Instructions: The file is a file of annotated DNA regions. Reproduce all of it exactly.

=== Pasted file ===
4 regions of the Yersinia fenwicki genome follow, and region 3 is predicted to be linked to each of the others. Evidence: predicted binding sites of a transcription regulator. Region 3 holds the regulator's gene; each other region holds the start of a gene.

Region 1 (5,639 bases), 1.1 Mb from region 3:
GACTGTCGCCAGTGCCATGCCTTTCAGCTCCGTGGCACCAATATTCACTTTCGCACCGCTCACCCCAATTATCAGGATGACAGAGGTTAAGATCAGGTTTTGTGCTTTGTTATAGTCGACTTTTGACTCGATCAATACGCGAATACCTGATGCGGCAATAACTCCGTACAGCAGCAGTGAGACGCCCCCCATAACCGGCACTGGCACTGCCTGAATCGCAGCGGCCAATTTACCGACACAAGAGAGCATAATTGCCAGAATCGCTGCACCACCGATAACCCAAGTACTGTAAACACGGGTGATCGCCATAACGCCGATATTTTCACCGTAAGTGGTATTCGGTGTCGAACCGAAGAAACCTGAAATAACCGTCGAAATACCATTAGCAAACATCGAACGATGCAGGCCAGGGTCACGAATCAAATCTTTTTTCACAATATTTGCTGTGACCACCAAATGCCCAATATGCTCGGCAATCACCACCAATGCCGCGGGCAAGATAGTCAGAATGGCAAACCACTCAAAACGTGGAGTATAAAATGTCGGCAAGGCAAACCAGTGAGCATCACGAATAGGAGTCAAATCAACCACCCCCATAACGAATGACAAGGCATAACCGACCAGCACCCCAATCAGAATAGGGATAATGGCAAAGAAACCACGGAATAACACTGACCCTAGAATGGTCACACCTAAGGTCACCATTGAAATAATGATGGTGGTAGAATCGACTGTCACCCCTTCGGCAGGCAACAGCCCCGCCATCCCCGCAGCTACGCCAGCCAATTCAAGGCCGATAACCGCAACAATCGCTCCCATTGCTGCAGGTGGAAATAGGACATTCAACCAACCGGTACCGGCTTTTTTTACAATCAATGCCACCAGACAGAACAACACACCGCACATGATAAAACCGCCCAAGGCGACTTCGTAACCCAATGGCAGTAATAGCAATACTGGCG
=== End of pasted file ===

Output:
4 regions of the Yersinia fenwicki genome follow, and region 3 is predicted to be linked to each of the others. Evidence: predicted binding sites of a transcription regulator. Region 3 holds the regulator's gene; each other region holds the start of a gene.

Region 1 (5,639 bases), 1.1 Mb from region 3:
GACTGTCGCCAGTGCCATGCCTTTCAGCTCCGTGGCACCAATATTCACTTTCGCACCGCTCACCCCAATTATCAGGATGACAGAGGTTAAGATCAGGTTTTGTGCTTTGTTATAGTCGACTTTTGACTCGATCAATACGCGAATACCTGATGCGGCAATAACTCCGTACAGCAGCAGTGAGACGCCCCCCATAACCGGCACTGGCACTGCCTGAATCGCAGCGGCCAATTTACCGACACAAGAGAGCATAATTGCCAGAATCGCTGCACCACCGATAACCCAAGTACTGTAAACACGGGTGATCGCCATAACGCCGATATTTTCACCGTAAGTGGTATTCGGTGTCGAACCGAAGAAACCTGAAATAACCGTCGAAATACCATTAGCAAACATCGAACGATGCAGGCCAGGGTCACGAATCAAATCTTTTTTCACAATATTTGCTGTGACCACCAAATGCCCAATATGCTCGGCAATCACCACCAATGCCGCGGGCAAGATAGTCAGAATGGCAAACCACTCAAAACGTGGAGTATAAAATGTCGGCAAGGCAAACCAGTGAGCATCACGAATAGGAGTCAAATCAACCACCCCCATAACGAATGACAAGGCATAACCGACCAGCACCCCAATCAGAATAGGGATAATGGCAAAGAAACCACGGAATAACACTGACCCTAGAATGGTCACACCTAAGGTCACCATTGAAATAATGATGGTGGTAGAATCGACTGTCACCCCTTCGGCAGGCAACAGCCCCGCCATCCCCGCAGCTACGCCAGCCAATTCAAGGCCGATAACCGCAACAATCGCTCCCATTGCTGCAGGTGGAAATAGGACATTCAACCAACCGGTACCGGCTTTTTTTACAATCAATGCCACCAGACAGAACAACACACCGCACATGATAAAACCGCCCAAGGCGACTTCGTAACCCAATGGCAGTAATAGCAATACTGGCG